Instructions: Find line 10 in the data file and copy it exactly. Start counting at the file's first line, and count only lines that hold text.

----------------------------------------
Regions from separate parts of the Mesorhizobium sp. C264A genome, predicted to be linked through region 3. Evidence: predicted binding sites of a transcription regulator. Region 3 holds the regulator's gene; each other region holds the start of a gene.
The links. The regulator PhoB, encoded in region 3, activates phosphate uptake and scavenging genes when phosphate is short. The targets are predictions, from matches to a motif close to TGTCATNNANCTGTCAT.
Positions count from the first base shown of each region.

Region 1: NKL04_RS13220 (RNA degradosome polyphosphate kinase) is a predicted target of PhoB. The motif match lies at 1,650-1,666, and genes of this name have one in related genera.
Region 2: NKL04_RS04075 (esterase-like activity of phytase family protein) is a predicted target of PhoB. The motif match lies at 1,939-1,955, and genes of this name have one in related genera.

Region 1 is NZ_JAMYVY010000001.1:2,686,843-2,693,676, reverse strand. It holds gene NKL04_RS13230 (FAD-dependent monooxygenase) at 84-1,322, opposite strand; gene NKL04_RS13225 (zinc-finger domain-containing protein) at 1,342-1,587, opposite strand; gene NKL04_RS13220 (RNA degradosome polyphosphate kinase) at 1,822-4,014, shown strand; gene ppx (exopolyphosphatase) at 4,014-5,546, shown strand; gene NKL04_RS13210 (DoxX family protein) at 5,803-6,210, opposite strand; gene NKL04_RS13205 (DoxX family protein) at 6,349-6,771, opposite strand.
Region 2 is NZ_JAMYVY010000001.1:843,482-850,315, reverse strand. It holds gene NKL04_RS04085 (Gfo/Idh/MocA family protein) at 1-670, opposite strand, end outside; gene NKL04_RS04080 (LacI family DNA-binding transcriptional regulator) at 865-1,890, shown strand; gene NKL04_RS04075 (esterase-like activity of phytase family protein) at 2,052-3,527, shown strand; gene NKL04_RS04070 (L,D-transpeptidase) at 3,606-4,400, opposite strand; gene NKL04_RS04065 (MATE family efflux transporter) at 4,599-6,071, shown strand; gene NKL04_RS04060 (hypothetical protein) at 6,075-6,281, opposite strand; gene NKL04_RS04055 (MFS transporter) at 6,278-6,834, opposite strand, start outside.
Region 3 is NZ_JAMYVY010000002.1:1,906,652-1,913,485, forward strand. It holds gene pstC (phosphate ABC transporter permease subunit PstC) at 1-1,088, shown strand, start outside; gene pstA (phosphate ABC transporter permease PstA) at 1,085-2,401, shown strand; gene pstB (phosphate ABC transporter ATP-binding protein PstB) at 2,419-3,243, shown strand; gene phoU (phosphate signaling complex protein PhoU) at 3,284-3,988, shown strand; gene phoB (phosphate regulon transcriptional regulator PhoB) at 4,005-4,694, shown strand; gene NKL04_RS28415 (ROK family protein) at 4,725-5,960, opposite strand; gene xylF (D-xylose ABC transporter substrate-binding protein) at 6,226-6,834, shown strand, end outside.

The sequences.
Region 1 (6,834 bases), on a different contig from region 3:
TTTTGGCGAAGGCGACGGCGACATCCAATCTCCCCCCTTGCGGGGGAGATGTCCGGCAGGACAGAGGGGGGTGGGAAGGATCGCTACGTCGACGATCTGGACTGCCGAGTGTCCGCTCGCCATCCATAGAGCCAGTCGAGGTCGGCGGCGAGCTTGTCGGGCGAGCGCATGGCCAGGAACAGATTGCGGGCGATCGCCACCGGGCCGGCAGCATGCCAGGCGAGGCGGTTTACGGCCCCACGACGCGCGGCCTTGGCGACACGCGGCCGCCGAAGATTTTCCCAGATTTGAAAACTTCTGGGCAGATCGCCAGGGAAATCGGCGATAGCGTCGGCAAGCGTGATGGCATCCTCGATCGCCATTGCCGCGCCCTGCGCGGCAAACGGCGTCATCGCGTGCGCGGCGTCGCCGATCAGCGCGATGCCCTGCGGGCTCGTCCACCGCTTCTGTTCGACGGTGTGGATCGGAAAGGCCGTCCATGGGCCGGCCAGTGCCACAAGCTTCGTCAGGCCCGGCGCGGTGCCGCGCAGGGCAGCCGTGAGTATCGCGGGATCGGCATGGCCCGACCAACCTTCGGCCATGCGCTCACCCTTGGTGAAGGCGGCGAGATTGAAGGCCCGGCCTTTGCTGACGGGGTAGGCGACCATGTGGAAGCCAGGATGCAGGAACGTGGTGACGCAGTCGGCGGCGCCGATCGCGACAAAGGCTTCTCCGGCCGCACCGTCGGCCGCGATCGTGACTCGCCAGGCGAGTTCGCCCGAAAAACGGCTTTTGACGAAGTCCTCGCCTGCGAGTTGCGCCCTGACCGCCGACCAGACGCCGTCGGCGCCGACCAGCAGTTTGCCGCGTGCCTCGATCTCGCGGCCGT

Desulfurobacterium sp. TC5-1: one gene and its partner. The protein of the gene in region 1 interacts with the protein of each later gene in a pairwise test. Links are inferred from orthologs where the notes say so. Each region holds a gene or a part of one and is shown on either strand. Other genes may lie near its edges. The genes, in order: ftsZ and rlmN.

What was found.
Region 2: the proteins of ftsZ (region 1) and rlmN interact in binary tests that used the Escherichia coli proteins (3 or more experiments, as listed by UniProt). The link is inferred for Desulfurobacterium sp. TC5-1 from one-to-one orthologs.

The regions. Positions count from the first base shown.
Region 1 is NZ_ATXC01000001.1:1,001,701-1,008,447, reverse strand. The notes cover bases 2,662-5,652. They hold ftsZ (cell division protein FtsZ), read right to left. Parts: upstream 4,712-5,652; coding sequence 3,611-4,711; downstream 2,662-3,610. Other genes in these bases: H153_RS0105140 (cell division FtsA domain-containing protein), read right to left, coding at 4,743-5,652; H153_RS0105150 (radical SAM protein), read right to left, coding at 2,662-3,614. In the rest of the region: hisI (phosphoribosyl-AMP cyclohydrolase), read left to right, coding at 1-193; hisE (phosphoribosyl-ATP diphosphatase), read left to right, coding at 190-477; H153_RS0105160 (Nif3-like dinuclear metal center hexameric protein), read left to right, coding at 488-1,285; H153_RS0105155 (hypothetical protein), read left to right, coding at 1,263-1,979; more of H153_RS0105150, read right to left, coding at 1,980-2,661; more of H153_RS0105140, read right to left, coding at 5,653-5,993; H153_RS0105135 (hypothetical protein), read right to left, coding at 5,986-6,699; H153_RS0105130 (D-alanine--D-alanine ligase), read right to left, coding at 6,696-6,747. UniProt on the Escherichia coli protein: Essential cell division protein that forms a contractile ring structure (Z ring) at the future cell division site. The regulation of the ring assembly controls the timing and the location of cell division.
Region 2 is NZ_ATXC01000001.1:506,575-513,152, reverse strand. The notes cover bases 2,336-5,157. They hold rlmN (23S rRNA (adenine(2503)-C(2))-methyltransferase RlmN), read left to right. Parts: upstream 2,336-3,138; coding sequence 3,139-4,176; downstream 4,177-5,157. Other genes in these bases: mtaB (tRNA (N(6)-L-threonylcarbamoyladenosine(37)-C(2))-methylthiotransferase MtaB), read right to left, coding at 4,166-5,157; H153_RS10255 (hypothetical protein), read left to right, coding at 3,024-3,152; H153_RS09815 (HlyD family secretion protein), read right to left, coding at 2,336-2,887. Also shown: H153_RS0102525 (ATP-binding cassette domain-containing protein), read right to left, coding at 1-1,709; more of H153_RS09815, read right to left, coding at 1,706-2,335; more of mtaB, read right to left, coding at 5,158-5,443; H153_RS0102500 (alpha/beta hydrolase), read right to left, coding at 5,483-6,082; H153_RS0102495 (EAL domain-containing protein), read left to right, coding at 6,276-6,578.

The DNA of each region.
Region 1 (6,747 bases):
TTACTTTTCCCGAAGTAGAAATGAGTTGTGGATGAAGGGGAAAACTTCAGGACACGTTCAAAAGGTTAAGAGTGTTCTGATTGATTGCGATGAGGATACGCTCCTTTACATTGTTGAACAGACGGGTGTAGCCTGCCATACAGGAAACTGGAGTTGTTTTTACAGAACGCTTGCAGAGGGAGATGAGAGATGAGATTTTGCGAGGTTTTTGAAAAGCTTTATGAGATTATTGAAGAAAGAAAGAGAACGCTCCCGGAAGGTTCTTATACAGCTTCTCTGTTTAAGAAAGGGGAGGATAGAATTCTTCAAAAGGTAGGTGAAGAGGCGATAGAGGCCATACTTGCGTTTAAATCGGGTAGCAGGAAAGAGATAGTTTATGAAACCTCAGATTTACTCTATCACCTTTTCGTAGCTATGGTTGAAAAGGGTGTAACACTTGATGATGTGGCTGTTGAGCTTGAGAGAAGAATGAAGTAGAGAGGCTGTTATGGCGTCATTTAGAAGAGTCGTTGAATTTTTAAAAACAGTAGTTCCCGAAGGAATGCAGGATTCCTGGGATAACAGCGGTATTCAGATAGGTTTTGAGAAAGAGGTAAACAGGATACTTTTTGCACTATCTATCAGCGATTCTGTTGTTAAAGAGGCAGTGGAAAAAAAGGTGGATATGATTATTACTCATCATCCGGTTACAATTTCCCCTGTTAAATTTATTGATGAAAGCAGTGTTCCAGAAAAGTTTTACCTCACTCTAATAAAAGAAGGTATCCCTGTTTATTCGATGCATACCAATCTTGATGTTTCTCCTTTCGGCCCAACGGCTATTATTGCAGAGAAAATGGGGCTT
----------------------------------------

Region 1 (6,834 bases), on a different contig from region 3: